From British daily The Independent:
By Michael McCarthy, Environment Editor
Monday, 7 April 2008
Anti-submarine sonar may have killed a group of whales found dead in the Hebrides in one of Britain’s most unusual strandings, scientists believe.
Five Cuvier’s beaked whales, a species rarely seen in British waters, were discovered on beaches in the Western Isles on succeeding days in February. Another animal from a related species was discovered at the same time.
Experts consider such a multiple stranding to be highly abnormal. They calculate, from the state of the carcasses inspected that the whales died in the same incident out in the Atlantic to the south and west of Britain, and then drifted towards the Scottish coast over two or three weeks.
The main suspect in the case is sonar, as it is known that beaked whales are highly sensitive to the powerful sound waves used by all the world’s navies to locate underwater objects such as submarines.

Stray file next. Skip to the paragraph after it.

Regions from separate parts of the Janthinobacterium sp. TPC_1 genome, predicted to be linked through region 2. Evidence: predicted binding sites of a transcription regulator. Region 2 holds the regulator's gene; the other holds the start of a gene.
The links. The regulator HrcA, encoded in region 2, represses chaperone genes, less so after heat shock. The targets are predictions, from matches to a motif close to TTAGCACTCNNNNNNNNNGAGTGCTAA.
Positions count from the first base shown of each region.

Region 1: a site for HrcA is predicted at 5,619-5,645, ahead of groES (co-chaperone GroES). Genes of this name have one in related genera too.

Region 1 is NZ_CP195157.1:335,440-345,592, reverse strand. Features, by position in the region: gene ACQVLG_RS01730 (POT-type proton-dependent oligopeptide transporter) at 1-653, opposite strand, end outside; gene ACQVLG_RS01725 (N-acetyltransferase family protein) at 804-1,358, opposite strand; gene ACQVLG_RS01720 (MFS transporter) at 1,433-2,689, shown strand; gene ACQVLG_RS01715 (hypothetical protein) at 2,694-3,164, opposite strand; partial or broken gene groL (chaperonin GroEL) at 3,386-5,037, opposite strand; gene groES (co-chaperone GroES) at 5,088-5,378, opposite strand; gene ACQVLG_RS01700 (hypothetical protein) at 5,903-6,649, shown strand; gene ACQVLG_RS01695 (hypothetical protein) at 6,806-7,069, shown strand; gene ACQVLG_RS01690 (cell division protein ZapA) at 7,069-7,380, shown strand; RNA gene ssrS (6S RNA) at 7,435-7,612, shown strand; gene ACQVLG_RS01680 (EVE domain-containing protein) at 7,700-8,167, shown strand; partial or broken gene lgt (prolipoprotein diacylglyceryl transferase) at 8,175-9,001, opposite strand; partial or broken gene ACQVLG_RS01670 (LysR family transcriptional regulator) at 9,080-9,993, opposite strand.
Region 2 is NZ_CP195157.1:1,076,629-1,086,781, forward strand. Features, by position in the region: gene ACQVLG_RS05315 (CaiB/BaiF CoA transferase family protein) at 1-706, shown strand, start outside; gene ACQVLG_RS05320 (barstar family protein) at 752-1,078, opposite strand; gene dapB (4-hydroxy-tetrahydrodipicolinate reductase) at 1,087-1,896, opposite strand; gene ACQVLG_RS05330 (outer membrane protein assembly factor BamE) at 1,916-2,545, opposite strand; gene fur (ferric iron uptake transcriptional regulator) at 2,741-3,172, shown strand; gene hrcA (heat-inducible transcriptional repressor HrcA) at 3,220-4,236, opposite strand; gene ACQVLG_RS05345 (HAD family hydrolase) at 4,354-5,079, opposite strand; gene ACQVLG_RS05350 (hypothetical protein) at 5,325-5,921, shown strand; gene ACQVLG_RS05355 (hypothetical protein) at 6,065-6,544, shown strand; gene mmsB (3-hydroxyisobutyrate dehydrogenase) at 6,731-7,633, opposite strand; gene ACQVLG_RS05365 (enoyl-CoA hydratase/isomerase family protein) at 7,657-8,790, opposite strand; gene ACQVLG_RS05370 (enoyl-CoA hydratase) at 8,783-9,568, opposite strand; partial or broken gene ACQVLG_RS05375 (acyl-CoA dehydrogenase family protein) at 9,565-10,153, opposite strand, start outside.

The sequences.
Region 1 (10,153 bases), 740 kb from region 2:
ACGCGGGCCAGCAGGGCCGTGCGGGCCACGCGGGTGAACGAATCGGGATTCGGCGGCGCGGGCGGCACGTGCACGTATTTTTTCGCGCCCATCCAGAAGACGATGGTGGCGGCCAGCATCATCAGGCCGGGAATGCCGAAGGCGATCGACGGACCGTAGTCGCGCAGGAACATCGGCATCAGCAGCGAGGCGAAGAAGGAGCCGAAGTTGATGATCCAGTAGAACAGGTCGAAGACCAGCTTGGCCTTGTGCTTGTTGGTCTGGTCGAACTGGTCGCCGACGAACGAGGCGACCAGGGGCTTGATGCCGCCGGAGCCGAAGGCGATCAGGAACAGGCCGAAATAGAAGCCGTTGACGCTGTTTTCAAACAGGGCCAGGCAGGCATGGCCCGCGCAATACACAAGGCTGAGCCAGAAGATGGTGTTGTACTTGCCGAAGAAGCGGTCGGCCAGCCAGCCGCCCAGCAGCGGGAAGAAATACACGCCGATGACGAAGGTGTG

Groups of beaked whales have been killed, with sonar suspected as the direct cause, several times in recent years; well-documented incidents include anti-submarine exercises in Greece in 1996, the Bahamas in 2000 and the Canary Islands in 2002. In 2003, an American judge banned the US Navy from testing a new sonar after a court case brought by environmentalists to protect marine life.
See also here.
In February 2002, a dead female Cuvier’s beaked whale beached at Las Galletas, Tenerife, according to Wochenspiegel weekly.
A new study of elusive Cuvier’s beaked whales shows they can dive to nearly 10,000 feet (3,000 meters): here.
Dolphin charities blame Navy for Cornish beachings: here.
Whales in Australia: here.